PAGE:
Cook's Tour

Sharing a taste of our town with L.A. chefs results in a serious case of Bay Pride

Often when people ask me for restaurant recommendations, they preface their requests with an apology: "I know you must be sick of this, but ...." No, I'm not, I tell them; I love helping people find good places to eat. I wouldn't be doing this if I didn't. I'm happiest when folks give me some idea of what they need, such as when a colleague wanted a handful of reasonably priced ethnic places for the week his father was visiting. And his father likes veal. Before I knew it my list included more than a dozen ideas: four Eastern European restaurants, a taqueria, two Italian establishments, and Japanese, Chinese, Peruvian, French, Indian, and Greek places. He e-mailed me back: "My dad'll love this. In Champaign-Urbana, remember, a nice meal out is a double with fries at Steak and Shake."

I was pleased to get a report afterward: "You were two for two." They'd enjoyed dinners at Kabuto A&S and Estia (where I'd even laid out a game plan for them -- a list of my favorite cold and hot appetizers, the best things on the menu -- and suggested the fried smelts, which were a hit).

Another request turned out to be even more pleasant: I got an e-mail from a woman in Los Angeles, Annie Miler, who runs one of my favorite restaurants anywhere, Clementine, a cozy eatery that also does a brisk business in baked goods and takeout. (It was sweet that she wrote in her e-mail, "Remember Grilled Cheese Month?," an annual April celebration during which Clementine offers a different and delicious sandwich every day. How could I forget? My dream was to try every single one, with Annie's perfect deviled eggs, topped with radish curls and tiny peppery sprouts, and a glass of fresh ginger limeade.) She said that she was planning to bring her store manager, pastry chef, and kitchen manager up to S.F. for a day trip to check out the Ferry Building, and wanted to know if there were any other places they should go for inspiration: specialty food stores, prepared foods, bakery-cafes. They would come on a Sunday, and, as she said, charmingly: "I know one day is nothing, but we're ready to hustle and see and taste as much as we can."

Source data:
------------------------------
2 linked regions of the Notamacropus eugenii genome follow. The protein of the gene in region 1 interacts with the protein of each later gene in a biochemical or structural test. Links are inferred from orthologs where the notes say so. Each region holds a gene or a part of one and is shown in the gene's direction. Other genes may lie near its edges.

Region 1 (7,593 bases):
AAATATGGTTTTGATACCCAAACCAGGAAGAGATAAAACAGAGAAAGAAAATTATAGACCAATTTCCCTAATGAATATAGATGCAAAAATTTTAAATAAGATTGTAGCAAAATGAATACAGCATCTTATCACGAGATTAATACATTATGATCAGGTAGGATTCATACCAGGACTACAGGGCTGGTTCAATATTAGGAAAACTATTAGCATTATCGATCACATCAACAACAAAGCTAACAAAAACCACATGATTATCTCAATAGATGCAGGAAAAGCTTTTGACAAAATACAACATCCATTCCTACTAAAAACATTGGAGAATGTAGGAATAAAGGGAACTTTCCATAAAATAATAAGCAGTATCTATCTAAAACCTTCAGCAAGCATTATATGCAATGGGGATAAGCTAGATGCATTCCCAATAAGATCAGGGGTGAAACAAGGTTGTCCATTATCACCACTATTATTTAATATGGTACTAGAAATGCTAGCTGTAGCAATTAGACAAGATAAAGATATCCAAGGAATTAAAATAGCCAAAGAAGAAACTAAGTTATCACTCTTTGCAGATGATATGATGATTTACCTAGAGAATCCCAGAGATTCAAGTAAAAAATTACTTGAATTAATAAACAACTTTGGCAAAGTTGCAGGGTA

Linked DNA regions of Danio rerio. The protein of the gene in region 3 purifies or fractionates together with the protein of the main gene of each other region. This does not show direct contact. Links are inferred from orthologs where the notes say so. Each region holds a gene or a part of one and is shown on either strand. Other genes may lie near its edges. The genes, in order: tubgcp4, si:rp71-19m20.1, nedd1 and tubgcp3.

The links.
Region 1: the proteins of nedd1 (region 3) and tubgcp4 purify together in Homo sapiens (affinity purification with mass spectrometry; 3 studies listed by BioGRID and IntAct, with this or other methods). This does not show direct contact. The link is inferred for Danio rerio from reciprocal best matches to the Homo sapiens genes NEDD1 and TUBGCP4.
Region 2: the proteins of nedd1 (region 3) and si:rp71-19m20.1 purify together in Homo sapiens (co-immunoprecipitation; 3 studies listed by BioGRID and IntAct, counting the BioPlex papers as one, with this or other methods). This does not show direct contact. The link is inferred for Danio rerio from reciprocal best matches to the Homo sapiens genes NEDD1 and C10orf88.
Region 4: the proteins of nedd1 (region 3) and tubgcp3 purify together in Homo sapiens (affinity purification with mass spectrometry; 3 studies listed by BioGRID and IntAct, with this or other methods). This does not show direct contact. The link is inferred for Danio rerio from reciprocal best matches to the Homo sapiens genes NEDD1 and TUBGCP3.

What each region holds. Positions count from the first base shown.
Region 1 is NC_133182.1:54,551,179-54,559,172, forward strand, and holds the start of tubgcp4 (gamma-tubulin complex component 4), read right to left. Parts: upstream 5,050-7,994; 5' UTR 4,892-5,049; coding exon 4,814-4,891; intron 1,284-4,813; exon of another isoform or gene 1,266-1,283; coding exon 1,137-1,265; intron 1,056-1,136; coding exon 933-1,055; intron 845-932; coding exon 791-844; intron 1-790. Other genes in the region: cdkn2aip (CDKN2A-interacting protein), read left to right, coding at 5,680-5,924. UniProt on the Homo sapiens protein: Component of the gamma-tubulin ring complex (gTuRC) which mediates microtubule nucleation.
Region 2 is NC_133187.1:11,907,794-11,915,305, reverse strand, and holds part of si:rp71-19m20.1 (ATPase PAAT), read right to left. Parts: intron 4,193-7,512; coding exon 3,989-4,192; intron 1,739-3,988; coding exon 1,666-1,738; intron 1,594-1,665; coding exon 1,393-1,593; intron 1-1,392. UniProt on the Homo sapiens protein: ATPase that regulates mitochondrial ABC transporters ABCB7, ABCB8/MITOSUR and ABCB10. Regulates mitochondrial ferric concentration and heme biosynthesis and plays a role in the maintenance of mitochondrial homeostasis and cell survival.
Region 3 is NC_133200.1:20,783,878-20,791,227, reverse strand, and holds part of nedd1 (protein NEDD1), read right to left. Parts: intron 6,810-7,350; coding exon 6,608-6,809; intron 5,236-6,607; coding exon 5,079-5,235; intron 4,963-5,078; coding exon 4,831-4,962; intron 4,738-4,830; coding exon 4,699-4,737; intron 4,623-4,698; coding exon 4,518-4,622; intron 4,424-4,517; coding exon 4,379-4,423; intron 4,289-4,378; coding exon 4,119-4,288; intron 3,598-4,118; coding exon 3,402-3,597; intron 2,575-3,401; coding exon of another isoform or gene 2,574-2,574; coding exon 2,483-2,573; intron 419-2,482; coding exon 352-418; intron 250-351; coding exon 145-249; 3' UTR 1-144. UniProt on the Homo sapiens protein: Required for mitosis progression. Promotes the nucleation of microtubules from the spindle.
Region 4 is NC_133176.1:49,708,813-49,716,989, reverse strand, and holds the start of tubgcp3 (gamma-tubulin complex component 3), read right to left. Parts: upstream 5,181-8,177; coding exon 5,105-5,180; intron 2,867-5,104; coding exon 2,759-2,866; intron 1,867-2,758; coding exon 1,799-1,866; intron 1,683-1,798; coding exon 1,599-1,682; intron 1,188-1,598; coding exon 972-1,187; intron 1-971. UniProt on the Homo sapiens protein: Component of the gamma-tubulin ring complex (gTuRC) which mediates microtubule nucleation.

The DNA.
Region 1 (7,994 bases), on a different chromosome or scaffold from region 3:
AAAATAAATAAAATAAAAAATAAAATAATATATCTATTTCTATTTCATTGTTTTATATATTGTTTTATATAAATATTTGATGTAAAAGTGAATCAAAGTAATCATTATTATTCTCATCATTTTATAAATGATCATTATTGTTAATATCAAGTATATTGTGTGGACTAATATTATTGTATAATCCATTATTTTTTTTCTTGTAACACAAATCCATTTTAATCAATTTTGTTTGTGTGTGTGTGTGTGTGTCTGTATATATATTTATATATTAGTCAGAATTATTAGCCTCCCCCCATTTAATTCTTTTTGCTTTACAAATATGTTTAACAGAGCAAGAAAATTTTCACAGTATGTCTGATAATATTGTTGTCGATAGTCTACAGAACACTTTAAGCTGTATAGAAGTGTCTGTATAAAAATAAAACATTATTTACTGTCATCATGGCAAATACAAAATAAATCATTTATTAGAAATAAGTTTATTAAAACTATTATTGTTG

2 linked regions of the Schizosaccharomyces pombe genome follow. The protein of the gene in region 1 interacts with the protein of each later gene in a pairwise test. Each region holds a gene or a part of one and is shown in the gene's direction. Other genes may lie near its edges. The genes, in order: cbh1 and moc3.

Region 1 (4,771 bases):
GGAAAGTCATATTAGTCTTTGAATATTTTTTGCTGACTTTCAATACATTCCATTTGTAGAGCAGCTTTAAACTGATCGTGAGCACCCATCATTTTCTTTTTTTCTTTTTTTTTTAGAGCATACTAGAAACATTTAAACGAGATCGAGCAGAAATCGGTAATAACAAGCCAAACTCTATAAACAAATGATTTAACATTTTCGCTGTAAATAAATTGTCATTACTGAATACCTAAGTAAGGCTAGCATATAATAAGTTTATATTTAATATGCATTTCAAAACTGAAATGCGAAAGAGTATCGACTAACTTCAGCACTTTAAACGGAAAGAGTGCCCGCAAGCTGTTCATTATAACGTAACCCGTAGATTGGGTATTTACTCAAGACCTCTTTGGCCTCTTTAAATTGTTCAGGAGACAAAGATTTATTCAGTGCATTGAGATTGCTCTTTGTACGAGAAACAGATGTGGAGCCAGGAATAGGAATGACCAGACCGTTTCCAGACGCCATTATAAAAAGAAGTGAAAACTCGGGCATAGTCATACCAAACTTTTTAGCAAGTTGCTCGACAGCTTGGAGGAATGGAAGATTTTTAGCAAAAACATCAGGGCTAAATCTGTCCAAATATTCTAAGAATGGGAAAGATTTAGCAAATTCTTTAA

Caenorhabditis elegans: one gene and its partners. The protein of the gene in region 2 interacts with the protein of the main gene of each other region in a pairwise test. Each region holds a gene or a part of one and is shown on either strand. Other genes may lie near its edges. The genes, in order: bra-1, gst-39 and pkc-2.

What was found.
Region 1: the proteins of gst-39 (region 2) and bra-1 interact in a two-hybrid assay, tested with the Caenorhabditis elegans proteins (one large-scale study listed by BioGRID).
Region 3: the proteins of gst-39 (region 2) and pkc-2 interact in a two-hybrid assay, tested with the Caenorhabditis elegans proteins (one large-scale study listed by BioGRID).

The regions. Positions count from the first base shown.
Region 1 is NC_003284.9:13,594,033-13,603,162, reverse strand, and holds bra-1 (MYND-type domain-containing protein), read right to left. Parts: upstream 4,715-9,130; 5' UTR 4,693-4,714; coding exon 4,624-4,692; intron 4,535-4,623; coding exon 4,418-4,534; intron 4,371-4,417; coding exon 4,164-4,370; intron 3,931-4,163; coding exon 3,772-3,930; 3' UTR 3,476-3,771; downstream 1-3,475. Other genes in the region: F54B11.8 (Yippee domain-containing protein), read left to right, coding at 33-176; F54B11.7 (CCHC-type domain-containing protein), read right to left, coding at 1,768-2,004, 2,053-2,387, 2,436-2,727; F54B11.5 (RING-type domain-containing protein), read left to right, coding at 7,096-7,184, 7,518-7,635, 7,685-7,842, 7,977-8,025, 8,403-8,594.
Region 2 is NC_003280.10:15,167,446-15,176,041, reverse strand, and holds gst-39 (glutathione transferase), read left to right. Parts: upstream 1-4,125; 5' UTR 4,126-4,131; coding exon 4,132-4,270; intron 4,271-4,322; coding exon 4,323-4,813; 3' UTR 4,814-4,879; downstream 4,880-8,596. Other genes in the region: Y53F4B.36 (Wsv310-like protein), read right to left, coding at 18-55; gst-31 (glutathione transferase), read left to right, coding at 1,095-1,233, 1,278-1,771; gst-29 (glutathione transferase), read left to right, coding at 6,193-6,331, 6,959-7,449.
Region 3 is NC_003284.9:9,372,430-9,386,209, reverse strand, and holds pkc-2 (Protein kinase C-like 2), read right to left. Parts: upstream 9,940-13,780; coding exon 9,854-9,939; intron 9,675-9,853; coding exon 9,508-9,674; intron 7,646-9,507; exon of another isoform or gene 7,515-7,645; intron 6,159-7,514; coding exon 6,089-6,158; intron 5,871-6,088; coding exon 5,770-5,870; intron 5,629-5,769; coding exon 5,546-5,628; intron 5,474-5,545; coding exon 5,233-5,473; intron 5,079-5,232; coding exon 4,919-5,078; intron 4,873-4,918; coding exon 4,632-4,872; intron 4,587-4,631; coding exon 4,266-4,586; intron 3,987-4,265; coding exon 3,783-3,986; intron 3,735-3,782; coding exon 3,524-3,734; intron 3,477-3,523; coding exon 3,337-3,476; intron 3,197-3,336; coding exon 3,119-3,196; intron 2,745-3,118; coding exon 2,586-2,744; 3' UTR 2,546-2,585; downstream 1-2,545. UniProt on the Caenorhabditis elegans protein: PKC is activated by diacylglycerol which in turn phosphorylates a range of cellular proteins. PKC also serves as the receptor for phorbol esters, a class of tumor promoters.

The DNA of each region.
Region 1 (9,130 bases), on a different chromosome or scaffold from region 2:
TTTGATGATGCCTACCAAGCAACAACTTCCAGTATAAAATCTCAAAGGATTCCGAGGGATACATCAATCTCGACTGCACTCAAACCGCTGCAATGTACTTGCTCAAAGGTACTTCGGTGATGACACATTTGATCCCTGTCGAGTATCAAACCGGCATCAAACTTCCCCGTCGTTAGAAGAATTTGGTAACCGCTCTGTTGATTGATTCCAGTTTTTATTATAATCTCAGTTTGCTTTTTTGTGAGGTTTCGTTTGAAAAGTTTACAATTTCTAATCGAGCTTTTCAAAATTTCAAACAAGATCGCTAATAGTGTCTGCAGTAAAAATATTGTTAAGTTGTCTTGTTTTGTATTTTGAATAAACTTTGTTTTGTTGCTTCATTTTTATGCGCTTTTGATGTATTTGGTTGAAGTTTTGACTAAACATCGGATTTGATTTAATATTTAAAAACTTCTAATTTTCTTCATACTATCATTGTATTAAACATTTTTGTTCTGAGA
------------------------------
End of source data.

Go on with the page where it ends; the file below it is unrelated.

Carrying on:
One-Stop Shopping: Taylor's Automatic 
Refresher, in the foodie haven of the Ferry 
Building.
Anthony Pidgeon
One-Stop Shopping: Taylor's Automatic Refresher, in the foodie haven of the Ferry Building.

Location Info

Map

Tsar Nicoulai Caviar

1 Ferry Building, No. 12
San Francisco, CA 94111

Category: Restaurant > Seafood

Region: Embarcadero

Details

Tsar Nicoulai Caviar

Premium caviar sampler $46

Taylor's Automatic Refresher

Chocolate milkshake $4.99

Sweet potato fries $3.99

César

Razor clams $7.75

Papas fritas $5.75

Sea scallops $12.25

Andalusian Sidecar $6.75

Tsar Nicoulai Caviar, 1 Ferry Building, No. 12, Embarcadero & Market, 288-8630. Open Sunday, Tuesday, and Wednesday from 11 a.m. to 6 p.m.; Thursday and Friday from 11 a.m. to 7:30 p.m.; and Saturday from 8 a.m. to 6 p.m. Closed Monday. No reservations. Wheelchair accessible. Parking: validated, $2 for two hours in adjacent lot. Muni: 2, 7, 14, 66, 71, F, J, K, L, M, N. Noise level: moderate to high.

Taylor's Automatic Refresher, 1 Ferry Building, No. 6, Embarcadero & Market, 318-3400. Open daily from 10:30 a.m. to 9 p.m. No reservations. Wheelchair accessible. Parking: validated, $4 for two hours in adjacent lot. Muni: 2, 7, 14, 66, 71, F, J, K, L, M, N. Noise level: high.

César, 1515 Shattuck (at Vine), Berkeley, (510) 883-0222. Open daily from noon to midnight (kitchen closes at 11 p.m. on weekdays, 11:30 on weekends). No reservations. Wheelchair accessible. Parking: fairly easy. Noise level: moderate to high.